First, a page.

A First Bilateral Effort

Negotiating a Migration Accord

Mexico and the United States announced actions today [June 22] that are intended to reinforce safety along their shared 1,900-mile border in a bid to protect the lives of Mexicans who attempt to enter U.S. territory illegally. Mexico’s Foreign Minister Jorge Castañeda said that Washington “for the first time” has included migration matters on its bilateral agenda. This unprecedented accord will be integrated into a broader agreement that is currently being negotiated. The final treaty is expected to include measures granting temporary permits for Mexicans to work in the United States and residency status to undocumented Mexican immigrants already living there.

According to the communiqué presented simultaneously in Mexico City and Washington, D.C., the two governments agreed on urgent measures to prevent incidents such as the deaths on May 14 of undocumented Mexicans in the Arizona desert. They had been abandoned far from any road or town by traffickers and died of exposure.

The United States will review and, if necessary, modify its border-control operations. Mexico, for its part, has committed to launching information campaigns warning would-be emigrants of the risks involved and to helping prevent the entry of undocumented Mexicans into the United States.

The Mexican border police will be provided with nonlethal weapons such as rifles that fire rubber bullets and pepper spray to be used to “dissuade” those who attempt to emigrate to the northern country, said the authorities. The two governments indicated that they would coordinate efforts to attend to the problems that affect border security in order to reduce the risks confronting the migrants, the authorities, and the border communities.

The bilateral agreement also gives highest priority to cracking down on migrant smugglers and the criminal organizations that offer illegal passage into the United States. The smuggling rings charge each person in the thousands of dollars—often paid by family or friends already living there.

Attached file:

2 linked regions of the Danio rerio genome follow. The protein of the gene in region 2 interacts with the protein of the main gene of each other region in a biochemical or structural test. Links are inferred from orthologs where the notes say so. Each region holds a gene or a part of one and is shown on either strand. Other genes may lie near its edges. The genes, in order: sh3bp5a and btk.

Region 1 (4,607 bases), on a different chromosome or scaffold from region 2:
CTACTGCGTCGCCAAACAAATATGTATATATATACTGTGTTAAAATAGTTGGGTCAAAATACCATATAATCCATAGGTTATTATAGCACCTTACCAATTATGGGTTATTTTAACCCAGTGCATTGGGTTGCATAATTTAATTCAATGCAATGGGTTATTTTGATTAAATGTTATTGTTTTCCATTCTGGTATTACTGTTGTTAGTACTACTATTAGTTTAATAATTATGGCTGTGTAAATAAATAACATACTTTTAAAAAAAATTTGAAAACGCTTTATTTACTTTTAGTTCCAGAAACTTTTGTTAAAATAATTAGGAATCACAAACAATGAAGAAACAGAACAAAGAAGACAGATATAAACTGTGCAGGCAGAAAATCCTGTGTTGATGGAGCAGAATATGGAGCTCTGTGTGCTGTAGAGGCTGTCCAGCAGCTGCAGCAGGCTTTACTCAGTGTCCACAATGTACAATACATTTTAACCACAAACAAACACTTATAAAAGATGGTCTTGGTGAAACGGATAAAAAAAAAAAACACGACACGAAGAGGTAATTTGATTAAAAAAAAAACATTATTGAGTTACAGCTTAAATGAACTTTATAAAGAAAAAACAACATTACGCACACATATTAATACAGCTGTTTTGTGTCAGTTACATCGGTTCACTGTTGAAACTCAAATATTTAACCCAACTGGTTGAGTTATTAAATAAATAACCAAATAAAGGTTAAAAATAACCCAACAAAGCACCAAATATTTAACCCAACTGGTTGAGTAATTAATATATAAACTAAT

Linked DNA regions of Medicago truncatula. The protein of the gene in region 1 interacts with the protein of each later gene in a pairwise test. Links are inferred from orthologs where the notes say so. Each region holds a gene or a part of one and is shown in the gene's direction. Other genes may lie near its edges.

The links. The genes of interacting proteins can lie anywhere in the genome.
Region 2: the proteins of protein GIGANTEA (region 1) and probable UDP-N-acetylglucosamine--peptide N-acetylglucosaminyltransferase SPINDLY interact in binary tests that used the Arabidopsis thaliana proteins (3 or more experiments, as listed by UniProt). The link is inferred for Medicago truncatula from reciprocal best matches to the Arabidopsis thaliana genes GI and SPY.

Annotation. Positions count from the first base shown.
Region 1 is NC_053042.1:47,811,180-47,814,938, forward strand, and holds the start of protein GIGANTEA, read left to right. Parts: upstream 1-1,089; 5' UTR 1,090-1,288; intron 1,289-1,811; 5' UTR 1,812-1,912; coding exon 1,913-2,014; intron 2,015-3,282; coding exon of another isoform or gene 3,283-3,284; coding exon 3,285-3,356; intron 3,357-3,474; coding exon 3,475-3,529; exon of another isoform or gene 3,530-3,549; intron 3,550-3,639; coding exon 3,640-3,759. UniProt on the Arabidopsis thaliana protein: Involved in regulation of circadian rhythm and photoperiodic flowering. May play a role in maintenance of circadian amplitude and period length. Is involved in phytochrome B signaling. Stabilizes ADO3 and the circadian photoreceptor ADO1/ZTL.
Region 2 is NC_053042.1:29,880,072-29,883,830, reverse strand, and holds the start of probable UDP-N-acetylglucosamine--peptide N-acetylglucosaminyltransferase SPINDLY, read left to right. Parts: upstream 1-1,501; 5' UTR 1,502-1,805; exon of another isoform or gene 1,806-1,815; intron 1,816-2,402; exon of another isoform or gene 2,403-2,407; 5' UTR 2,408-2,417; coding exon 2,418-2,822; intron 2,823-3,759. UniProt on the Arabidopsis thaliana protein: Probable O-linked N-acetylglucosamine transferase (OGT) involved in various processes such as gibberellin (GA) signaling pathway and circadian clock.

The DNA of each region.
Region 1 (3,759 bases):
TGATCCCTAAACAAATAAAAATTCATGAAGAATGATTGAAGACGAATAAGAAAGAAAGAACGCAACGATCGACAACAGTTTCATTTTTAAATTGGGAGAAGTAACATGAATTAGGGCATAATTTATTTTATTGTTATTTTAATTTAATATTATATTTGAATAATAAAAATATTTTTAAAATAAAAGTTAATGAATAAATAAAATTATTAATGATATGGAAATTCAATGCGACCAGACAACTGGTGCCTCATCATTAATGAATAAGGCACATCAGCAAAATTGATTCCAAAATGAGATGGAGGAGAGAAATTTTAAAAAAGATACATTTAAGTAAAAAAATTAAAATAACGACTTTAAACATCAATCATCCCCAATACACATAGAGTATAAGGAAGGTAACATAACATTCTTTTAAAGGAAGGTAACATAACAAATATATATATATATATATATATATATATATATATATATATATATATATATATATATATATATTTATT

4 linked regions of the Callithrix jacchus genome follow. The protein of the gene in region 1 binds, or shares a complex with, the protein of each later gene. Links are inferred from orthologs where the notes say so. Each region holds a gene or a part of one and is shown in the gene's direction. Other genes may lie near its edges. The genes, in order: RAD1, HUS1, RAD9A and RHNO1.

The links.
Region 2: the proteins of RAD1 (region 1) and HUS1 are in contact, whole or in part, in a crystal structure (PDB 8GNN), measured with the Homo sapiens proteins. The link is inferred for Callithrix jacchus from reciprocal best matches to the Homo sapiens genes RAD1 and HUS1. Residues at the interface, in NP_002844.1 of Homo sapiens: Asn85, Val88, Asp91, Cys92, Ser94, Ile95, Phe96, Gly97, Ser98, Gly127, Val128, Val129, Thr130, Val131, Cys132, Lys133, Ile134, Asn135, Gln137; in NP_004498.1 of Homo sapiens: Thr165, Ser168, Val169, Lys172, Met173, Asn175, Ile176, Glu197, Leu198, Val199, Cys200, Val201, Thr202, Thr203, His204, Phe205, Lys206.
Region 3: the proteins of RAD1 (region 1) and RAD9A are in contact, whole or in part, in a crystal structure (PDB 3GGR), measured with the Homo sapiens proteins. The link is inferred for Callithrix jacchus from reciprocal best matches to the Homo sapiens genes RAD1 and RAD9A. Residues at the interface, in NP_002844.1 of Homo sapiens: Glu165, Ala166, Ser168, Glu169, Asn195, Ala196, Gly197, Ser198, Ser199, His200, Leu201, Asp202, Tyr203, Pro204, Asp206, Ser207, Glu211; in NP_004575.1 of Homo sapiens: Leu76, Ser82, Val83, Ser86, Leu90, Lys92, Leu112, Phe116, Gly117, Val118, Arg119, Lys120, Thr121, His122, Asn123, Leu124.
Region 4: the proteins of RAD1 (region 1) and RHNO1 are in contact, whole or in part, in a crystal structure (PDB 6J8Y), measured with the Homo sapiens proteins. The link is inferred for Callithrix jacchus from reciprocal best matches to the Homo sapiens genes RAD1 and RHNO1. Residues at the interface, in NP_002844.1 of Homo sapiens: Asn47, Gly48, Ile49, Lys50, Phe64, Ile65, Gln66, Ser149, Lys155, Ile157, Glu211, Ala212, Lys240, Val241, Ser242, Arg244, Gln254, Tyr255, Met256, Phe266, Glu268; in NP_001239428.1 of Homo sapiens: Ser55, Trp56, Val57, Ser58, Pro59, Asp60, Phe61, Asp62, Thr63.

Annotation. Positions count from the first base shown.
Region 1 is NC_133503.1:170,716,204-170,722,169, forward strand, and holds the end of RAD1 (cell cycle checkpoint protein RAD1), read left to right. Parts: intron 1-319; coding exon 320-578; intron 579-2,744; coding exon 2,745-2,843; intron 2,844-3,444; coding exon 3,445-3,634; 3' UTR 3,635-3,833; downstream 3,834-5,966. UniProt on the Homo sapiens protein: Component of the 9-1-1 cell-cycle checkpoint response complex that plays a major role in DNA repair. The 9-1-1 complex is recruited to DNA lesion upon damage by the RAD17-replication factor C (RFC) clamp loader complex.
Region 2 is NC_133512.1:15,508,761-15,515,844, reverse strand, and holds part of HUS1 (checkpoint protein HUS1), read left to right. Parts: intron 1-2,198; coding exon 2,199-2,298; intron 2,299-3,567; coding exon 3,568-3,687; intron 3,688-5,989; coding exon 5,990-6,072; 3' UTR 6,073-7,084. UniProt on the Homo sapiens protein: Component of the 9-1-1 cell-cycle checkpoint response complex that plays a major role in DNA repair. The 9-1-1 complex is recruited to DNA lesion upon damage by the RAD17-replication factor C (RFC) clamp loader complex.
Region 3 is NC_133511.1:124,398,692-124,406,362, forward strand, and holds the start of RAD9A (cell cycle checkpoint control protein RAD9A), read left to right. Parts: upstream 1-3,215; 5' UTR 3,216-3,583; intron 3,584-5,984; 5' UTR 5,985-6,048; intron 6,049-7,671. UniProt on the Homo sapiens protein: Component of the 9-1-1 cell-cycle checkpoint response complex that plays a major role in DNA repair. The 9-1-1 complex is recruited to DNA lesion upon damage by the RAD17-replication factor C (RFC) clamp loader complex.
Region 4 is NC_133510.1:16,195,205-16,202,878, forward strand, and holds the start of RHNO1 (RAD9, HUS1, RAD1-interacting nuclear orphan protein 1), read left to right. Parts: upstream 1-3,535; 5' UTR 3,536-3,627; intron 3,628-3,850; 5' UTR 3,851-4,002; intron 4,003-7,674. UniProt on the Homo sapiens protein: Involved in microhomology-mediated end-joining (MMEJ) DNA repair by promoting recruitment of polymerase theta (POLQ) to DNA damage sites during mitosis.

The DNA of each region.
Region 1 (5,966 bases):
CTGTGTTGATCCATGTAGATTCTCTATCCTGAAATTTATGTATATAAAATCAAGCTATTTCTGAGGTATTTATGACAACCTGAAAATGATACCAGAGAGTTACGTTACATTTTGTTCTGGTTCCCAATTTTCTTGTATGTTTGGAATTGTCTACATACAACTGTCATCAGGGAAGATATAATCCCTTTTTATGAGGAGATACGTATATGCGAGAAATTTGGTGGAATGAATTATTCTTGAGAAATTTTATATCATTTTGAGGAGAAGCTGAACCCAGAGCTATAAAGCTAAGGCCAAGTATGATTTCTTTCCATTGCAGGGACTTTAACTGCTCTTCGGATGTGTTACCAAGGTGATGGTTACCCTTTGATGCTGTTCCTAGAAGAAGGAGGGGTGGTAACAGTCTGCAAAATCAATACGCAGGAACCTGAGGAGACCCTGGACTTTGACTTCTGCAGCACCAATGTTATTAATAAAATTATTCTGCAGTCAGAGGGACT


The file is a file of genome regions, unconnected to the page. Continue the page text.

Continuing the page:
An estimated 838 Mexicans cross the border each day in search of greater opportunities in the United States, home to more than 20 million people who were born in Mexico or are the children of Mexicans. Since January, more than 157 people have died in their attempts to enter the United States illegally. The tragedies occur mostly because they have followed less-watched routes, and those are also the most dangerous. The migrants often face extreme heat in the desert, cold in the mountains, or perilous river crossings.

On May 25, after a telephone conversation, President George W. Bush and Mexican President Vicente Fox announced they would do everything necessary to prevent such tragedies from occurring again. The announcement of the border-security efforts was moved forward, though Castañeda had said that they would be postponed until a broader accord was reached, one that includes “permanent visas for Mexicans, a ‘guest workers’ program, and the legalization of the undocumented who are in the United States today.” This could not be put off any longer, because human safety and lives are at stake, said Enrique Berruga, Mexico’s deputy foreign minister.

But according to the Colegio de la Frontera Norte, a Mexican research center that studies the migration phenomenon, the United States maintains a police-heavy vision for controlling the immigration of Mexicans, making it impossible to eliminate incidents that end in deaths and to eradicate people-trafficking rings.

Mexico’s National Population Council, a government entity, warned that emigration to the United States would continue even if all possible controls and barriers were installed. The flow of Mexicans northward occurs also because of ties with family members already residing in the United States, says the council. Fox made the suggestion to Bush that the U.S. government should eventually open the border for people wishing to cross into the other country. Bush received the proposal, but reacted with caution.

Despite the different perspectives on the migratory phenomenon, Fox has been the first to get the United States to discuss the matter openly and to try to hammer out a common policy. Migration-related problems prompted several clashes between Mexican President Ernesto Zedillo (1994-2000) and U.S. President Bill Clinton (1993-2001), mostly triggered by unilateral actions taken by Washington, migrant deaths, and human-rights violations committed by border police. Now the two countries are working as a team, Fox declared. Both he and Bush have stated that they maintain a close working relationship on the matter.

The negotiations underway about the guest-worker program, meanwhile, have won criticism from nongovernmental organizations (NGOs). The National Coalition for Dignity and Amnesty for Undocumented Immigrants, an umbrella for 250 NGOs in the United States, said it opposes the temporary work program because it does not offer residency rights and does not provide Social Security benefits for those who cross the border in order to satisfy the U.S. demand for cheap labor.